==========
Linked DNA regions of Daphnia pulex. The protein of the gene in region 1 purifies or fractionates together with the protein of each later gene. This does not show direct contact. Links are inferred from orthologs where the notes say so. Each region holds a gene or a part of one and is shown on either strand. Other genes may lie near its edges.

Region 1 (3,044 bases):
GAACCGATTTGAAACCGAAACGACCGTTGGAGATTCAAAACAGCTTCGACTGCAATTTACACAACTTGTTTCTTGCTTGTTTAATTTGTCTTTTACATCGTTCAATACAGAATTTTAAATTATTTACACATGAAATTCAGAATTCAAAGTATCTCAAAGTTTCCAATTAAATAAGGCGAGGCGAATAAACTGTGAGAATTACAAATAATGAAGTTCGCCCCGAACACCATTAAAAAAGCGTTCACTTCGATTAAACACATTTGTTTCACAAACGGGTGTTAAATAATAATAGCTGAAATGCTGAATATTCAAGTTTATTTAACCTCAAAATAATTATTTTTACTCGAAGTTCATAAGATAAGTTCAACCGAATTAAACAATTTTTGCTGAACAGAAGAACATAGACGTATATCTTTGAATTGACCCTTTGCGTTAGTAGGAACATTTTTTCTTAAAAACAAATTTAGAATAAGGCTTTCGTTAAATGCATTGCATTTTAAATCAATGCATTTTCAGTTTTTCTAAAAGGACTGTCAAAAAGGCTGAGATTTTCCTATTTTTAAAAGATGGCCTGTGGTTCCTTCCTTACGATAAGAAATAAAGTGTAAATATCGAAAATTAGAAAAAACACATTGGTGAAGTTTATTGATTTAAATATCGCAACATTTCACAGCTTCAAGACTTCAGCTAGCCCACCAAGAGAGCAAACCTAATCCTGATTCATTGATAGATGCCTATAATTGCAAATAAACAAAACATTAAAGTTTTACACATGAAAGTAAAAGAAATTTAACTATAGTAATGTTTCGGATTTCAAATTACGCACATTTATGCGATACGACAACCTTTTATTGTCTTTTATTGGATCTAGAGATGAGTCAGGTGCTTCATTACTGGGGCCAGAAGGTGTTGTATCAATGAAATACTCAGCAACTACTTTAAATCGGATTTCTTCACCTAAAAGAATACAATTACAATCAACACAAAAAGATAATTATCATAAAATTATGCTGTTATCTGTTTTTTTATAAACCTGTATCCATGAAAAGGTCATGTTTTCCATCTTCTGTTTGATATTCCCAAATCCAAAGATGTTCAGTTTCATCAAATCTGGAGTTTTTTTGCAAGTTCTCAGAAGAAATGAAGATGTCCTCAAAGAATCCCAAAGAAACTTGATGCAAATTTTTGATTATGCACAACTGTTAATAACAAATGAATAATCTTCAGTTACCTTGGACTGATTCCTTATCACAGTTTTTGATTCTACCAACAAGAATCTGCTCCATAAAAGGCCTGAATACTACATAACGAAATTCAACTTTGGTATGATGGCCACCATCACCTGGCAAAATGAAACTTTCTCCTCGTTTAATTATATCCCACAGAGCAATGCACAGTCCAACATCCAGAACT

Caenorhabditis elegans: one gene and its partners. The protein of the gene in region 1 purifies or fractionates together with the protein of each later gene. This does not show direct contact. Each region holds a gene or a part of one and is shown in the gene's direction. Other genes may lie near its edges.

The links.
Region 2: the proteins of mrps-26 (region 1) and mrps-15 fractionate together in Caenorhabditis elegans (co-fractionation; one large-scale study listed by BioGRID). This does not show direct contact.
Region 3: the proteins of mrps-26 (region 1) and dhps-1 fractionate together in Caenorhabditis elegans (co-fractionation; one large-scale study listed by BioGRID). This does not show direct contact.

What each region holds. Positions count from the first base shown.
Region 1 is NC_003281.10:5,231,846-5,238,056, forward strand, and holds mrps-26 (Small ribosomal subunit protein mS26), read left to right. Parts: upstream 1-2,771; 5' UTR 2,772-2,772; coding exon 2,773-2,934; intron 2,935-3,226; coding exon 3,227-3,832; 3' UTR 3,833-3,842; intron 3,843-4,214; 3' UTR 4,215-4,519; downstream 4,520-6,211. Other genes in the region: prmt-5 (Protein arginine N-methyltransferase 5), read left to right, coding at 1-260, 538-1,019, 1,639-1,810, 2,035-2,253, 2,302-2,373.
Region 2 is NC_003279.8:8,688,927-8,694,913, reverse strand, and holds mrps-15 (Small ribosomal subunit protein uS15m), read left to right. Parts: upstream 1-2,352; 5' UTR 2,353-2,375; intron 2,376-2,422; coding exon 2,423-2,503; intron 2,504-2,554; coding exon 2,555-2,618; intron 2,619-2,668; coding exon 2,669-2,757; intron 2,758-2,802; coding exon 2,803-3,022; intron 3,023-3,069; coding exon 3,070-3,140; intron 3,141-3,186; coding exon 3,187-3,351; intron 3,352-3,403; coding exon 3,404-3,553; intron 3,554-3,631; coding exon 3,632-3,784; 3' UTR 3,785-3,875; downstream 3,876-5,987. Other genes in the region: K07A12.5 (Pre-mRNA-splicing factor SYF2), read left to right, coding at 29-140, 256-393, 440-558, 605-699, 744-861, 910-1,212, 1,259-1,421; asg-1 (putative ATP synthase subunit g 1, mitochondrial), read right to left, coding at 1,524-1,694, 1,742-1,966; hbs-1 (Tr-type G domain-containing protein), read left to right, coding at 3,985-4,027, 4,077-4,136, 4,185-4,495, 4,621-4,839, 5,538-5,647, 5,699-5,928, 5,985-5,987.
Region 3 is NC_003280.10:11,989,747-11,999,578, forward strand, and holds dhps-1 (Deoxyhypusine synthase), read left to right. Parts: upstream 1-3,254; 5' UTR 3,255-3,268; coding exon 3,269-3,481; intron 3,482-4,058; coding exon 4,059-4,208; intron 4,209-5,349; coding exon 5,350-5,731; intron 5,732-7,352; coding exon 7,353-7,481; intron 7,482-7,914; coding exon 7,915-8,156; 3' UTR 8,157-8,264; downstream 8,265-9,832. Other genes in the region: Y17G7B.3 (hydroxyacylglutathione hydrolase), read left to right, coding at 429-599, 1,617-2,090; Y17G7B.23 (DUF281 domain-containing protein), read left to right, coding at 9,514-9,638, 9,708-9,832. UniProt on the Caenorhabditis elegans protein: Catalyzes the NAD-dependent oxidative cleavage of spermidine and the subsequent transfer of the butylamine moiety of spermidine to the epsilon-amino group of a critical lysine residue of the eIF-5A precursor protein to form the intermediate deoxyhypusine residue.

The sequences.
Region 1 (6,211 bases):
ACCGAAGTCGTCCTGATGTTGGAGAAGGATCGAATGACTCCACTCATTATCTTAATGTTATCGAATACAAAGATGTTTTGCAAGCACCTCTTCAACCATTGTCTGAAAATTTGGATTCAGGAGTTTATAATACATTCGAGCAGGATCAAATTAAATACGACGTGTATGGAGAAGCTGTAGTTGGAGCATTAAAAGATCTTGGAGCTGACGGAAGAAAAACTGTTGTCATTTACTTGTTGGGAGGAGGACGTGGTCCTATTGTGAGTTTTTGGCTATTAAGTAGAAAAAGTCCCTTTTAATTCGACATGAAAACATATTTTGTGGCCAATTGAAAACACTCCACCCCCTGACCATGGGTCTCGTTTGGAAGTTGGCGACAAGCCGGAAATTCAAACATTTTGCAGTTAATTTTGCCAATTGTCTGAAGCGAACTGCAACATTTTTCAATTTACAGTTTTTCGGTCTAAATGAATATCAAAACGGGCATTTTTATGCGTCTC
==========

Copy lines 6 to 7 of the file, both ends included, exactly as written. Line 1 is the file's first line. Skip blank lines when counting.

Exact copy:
Region 2: the proteins of mrps-26 (region 1) and mrps-15 fractionate together in Caenorhabditis elegans (co-fractionation; one large-scale study listed by BioGRID). This does not show direct contact.
Region 3: the proteins of mrps-26 (region 1) and dhps-1 fractionate together in Caenorhabditis elegans (co-fractionation; one large-scale study listed by BioGRID). This does not show direct contact.